Transwomen, HIV and sex-work in India
To an eight-year-old in an Indian playground, the term ‘gay’ or ‘Hijra’ is often a slur, to be spoken in hushed tones around adults or in spiteful retort to his friends’ insults. But this isn’t out of ignorance, or out of belligerent hatred towards the LGBTQIA+ community. It is a product of social conditioning.
Even today, we openly hold biases against those who do not belong to the ‘status quo’ i.e the cisgender and heterosexual population. In the wake of the scrubbing of the article 377, even conservative pockets of India have opened an eye towards the LGBTQIA+. Whether it is for the better or for the worse is debatable. Ignorance is still abundant, and there is a long way to go till acceptance of the LGBTQIA+ in India trickles down to all walks of life.
The brunt of the assault on people from non-conformist sexualities and gender identities is endured by transgender people. According to Statista Research Department , out of a total of 902 hate-crimes reported between September 2015 to December 2019, 29 were against transgender people. While this is a relatively low number, it does not account for transgressions against sexual minorities by police members and domestic neglect and abuse. A 2010 study documented that in the past one year,
“the percentage of those ‘men who have sex with men (MSM)’ and Hijras who reported forced sex is 46%; physical abuse is 44%; verbal abuse is 56%; blackmail for money is 31%; and threat to life is 24%.”
India, historically, has recorded the existence of multifaceted transgender identities, culture and communities- including Hijras, Aravanis, Kothis, Jogtas/Jogappas, and Shiv-Shakthis. The Kama Sutra provides a lucid account of the sexual life of people with ‘third nature’ (Tritiya Prakriti). Indian society, atleast in scriptures, acknowledged the existence of non-binary gender identities. This would imply an inherent acceptance of gender identities outside of binary gender constraints, yet this diversity fails to be accepted by contemporary Indians. There appears to be limited public knowledge and understanding of same-sex sexual orientation and people whose gender identity and expression are incongruent with their biological sex. Human rights violations against sexual minorities including the transgender communities in India are not uncommon, and have been widely documented. In short, in modern days transgender people are abhorred and not given their rightful place in society. Barring the rare exception, families and parents still ostracize LGBTQIA+ children.
Several families do not accept male or female children performing gender roles of the opposite sex. Consequently, transgender children are often ostracized or downright abused for not conforming to gender or social norms. Many employers refuse to employ transgender people in mainstream jobs and institutions. Alienation from society coupled with a lack of economic opportunities leaves such children or teenagers vulnerable to dangerous and marginalized lines of employment such as sex work.
A study conducted by Department of Aids Control (DAC) under the National Aids Control Programme-IV across 17 states in the country found that around 62 percent of the transgender women in India are involved in sex work and the number is highest in Uttar Pradesh. While sex work in India is inherently dangerous due to flouted legal norms, social stigma and sexual trafficking/pimping, the intersection of socio-political stigma due to the nature of sex work and a non-normative gender identity puts trans-women at the higher end of risk. Transgender sex workers are more vulnerable to HIV than female sex workers and according to some studies done globally, HIV prevalence among transgender women is up to nine times higher than their female counterparts. Recent studies among Hijras/transgender women have indicated a very high HIV prevalence (17.5% to 41%) among them.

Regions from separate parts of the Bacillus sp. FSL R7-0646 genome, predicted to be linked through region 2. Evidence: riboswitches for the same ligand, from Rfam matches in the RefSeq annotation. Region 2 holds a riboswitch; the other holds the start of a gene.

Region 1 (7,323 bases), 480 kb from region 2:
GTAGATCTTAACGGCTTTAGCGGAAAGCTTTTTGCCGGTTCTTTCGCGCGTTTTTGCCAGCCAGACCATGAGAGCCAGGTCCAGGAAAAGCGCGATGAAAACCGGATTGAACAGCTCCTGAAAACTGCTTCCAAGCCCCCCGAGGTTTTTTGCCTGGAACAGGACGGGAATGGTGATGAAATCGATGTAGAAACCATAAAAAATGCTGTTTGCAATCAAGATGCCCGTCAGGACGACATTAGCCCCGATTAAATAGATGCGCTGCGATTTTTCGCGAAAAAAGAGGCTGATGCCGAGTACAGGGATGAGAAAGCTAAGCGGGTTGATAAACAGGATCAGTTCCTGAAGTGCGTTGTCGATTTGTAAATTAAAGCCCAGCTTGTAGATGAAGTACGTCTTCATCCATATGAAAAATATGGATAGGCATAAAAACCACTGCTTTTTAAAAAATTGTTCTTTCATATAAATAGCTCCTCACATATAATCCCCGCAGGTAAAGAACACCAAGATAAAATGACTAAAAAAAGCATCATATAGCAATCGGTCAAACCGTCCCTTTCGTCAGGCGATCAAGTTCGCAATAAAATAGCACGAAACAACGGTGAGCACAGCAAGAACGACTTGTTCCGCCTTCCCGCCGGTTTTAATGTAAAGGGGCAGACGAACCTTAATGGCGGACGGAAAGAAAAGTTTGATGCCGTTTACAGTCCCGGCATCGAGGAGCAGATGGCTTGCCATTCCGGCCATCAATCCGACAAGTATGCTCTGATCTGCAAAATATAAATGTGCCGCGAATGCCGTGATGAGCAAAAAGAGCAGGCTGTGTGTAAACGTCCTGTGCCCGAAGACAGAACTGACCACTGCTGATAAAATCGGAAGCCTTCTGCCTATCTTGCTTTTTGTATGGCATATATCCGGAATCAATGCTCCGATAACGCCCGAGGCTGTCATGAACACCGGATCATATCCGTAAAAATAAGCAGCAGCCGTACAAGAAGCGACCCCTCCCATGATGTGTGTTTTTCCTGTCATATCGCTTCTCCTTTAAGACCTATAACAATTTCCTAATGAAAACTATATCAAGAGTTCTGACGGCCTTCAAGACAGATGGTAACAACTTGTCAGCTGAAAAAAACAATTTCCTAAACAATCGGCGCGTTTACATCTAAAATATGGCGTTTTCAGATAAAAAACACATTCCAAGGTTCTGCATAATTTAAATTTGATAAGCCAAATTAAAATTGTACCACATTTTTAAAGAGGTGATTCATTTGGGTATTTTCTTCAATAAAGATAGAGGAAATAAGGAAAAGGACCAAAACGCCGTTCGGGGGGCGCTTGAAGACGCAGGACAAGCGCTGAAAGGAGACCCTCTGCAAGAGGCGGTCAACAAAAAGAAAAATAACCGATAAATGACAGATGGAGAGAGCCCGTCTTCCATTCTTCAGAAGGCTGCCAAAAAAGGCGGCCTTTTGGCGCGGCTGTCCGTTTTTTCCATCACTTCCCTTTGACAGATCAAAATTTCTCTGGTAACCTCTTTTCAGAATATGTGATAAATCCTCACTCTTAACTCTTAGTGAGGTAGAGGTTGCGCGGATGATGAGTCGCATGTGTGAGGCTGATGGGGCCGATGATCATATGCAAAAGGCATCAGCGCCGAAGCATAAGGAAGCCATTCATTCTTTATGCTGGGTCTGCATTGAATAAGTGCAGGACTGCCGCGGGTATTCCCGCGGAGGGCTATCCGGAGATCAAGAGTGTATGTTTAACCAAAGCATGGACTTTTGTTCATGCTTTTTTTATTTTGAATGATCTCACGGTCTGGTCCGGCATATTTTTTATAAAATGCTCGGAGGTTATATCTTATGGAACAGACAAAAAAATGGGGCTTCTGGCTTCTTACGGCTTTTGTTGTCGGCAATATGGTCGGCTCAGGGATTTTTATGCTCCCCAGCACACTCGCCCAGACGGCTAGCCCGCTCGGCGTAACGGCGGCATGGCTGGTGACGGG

Social stigma, low self-esteem and continuous discrimination often hinders transgender sex workers from gathering the courage to demand clients to use condoms. Similar stress factors also prove them to be vulnerable to substance abuse which has adverse effects on their judgement of risk.
Due to scarcity of resources and lack of affordability of gender reassignment surgeries, transgender people often self-medicate hormones. This is sometimes done in unsanitary conditions while sharing needles, which contributes to the spread of HIV within the community.
Thus, there is an urgent need to educate not only sexual minorities, but conservative cohorts of India where discrimination against the LGBTQIA+ is still prevalent. If it is difficult to resolve the biases of parents who disown their children, at least a first aid and rehabilitation mechanism for transgender children should be established for protecting and nurturing minors.
An extensive education and employment generation program for transgender people is the need of the hour. The presence of third-gender identities in ancient literature is an indication of our ability to accept diversity as a nation and we must capitalise on the same to guarantee a safe and healthy living to those who are victims of social isolation.